Poet Agha Shahid Ali spoke to Amitav Ghosh about his approaching death on 25 April, 2001. He developed memory lapses and partial blindness. Shahid began to talk about death – his own death. Then one day Shahid asked Amitav to write about him! It was a very strange wish but Amitav had to agree.

This page is not 100% complete yet you will get a glimpse of this chapter. You will find most satisfactory answers if you could check the following pages:

Summary
  • Writer Amitav Ghosh and poet Shahid Ali were friends for a little while.
  • Shahid was dying with blood cancer and their friendship bloomed when one of them was dying.
  • One day Shahid asked Amitav to write about him, his poetry and about his Kashmir after his death.
  • It was an unusual request and quite confused pained, Amitav agreed.
  • Shahid died, better say, his soul left his body at 2 A.M. on December 8.
  • An unbridgeable emptiness filled the author’s mind.
  • “So brief a friendship” resulted in “so vast a void”.
  • Both Sháhid and Shahid – “witness and martyr” – mingled and melted into eternity.
  • The author kept his promise. He wrote this article on Shahid Ali – “Ghat of the Only World.”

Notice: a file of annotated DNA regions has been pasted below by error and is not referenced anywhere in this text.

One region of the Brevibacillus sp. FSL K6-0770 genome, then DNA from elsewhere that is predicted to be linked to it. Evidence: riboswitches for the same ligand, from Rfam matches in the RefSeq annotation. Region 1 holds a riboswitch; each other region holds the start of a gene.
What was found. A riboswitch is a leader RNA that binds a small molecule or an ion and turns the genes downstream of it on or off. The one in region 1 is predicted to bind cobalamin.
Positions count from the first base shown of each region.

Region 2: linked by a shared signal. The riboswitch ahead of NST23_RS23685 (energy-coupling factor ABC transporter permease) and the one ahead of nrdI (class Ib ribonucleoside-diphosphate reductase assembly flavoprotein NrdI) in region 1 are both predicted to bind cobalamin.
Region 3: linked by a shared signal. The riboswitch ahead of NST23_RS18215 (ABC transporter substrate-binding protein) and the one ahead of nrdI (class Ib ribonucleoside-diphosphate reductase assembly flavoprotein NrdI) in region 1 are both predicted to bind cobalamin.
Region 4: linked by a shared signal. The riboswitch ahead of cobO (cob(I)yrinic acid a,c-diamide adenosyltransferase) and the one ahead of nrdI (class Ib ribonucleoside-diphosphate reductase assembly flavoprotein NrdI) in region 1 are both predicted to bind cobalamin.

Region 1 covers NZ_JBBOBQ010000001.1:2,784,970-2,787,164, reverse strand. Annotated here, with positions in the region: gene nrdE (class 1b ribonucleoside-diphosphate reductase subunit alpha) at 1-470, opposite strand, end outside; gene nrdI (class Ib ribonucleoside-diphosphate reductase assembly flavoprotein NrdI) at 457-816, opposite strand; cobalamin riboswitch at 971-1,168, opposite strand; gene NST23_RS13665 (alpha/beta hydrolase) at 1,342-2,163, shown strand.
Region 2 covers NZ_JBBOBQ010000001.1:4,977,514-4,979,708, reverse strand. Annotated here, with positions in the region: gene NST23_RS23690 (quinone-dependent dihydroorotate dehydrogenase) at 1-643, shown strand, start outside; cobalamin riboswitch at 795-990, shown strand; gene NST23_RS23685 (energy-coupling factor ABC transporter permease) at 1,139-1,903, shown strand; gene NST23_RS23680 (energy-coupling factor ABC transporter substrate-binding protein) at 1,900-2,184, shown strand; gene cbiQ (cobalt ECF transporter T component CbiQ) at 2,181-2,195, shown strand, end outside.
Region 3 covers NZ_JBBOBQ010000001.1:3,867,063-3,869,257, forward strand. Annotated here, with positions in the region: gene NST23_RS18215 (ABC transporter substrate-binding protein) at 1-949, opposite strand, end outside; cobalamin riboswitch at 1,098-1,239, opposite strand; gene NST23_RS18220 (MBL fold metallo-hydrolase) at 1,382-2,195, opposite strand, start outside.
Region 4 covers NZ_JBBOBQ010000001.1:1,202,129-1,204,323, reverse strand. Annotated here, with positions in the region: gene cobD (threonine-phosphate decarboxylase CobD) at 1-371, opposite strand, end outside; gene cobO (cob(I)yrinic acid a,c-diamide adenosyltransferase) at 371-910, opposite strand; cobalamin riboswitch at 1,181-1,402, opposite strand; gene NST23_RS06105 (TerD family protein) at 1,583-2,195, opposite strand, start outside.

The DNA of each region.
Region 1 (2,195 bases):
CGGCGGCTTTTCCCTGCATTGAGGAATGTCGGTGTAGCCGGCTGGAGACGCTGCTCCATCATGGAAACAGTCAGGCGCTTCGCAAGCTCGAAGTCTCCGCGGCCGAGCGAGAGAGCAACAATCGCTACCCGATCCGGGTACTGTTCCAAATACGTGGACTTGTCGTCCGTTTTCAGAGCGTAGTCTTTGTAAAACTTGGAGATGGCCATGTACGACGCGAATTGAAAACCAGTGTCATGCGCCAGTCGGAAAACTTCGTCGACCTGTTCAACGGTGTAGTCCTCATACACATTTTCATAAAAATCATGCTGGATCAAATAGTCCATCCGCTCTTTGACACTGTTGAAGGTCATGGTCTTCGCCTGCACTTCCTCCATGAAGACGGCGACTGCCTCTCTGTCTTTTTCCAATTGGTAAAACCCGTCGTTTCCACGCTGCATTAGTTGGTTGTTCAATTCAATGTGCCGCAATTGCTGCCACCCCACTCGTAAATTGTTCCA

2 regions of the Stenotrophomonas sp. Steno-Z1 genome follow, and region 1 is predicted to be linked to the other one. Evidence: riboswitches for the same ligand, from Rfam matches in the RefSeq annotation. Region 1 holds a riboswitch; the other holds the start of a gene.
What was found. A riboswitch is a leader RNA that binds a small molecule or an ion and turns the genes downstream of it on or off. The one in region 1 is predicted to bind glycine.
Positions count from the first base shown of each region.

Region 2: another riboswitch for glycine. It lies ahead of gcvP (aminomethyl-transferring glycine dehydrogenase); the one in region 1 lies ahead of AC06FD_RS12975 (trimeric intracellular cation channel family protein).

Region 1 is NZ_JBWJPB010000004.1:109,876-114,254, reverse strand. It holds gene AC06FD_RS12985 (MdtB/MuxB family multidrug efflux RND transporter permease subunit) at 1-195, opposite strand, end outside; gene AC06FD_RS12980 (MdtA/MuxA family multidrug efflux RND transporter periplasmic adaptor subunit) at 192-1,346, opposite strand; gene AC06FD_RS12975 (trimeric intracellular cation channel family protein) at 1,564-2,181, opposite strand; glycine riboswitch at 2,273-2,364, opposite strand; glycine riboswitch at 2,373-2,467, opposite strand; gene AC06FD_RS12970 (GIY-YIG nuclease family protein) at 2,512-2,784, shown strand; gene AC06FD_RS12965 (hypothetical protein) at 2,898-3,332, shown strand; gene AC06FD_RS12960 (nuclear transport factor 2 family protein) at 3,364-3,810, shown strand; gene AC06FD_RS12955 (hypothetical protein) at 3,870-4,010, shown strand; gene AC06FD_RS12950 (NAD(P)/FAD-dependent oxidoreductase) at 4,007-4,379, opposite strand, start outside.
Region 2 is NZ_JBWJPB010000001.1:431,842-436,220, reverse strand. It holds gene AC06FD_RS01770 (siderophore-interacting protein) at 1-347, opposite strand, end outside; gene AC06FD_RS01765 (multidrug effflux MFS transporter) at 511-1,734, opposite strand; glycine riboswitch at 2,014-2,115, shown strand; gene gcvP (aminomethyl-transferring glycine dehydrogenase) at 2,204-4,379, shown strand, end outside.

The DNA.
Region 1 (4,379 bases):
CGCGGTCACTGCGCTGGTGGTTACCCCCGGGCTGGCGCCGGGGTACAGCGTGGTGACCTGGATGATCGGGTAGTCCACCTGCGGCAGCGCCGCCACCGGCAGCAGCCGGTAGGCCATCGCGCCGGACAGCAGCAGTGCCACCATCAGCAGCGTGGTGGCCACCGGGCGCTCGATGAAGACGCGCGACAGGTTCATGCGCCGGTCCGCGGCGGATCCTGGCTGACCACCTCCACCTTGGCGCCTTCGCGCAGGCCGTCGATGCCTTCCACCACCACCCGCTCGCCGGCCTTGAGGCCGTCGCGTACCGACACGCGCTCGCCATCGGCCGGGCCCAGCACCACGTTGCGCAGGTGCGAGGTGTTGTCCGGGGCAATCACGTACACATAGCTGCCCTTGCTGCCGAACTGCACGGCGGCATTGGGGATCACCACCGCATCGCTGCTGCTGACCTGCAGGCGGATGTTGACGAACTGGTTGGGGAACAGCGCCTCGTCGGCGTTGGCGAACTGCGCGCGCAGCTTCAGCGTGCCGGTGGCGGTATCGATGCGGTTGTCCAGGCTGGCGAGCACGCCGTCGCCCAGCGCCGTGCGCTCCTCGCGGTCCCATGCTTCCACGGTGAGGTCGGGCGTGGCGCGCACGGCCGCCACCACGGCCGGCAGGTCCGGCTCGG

Vocabulary
  • Lapses of memory – Memory failure
  • Lucid – Able to understand; having clear
  • Jocularity – Joking or jesting; meant to be taken as a joke
  • Innocuous – ih-nok-yoo-uhs – not harmful; harmless.
  • Quizzical – Odd; queer; comical
Starting – Shahid As a Poet
  • Shahid or Shahid Ali was a poet. Through his poems, through his melodious words and stunning sentences, he gave liberty to life to shake hands with death.
  • Knowing the fact very well that time was limited, Ali opened his treasure-trove of enormous life force and tied Ghosh with the ropes of nostalgia.
Shahid’s Love for Kashmir
  • His words revealed the heat of the political lava during his stay in Kashmir.
  • During this short period of their friendship Shahid had left some fabulous brushstrokes of an unambiguously different Kashmir.
  • Even being a firm believer in the separation of politics and religious practice, he set apart the separatism, atrocities and violence that had already led the paradise to a paradise lost.
  • When his childhood loitered about in the room of Srinagar, he fervently placed a desire of desires to his parents. It was but to establish a small Hindu temple inside his room.
  • He was no pharisaic at all, even at the time of his standing on the burning atlas of Kashmir.
  • With the passage of time, idols and other trappings were bought by his mother, and the innermost part of their house became the holiest place a temple.
  • In this way, his house became a religious confluence of Hinduism and Islam.
Shahid’s love for Food
  • Even during his last stage of cancer with everything confirming his death, Shahid was able to enjoy food and talked about food.
  • Whenever there was a party around, he attended it without failure.
  • Was it to please his hunger or was it to please his companions, we do not know.
Shahid and Cancer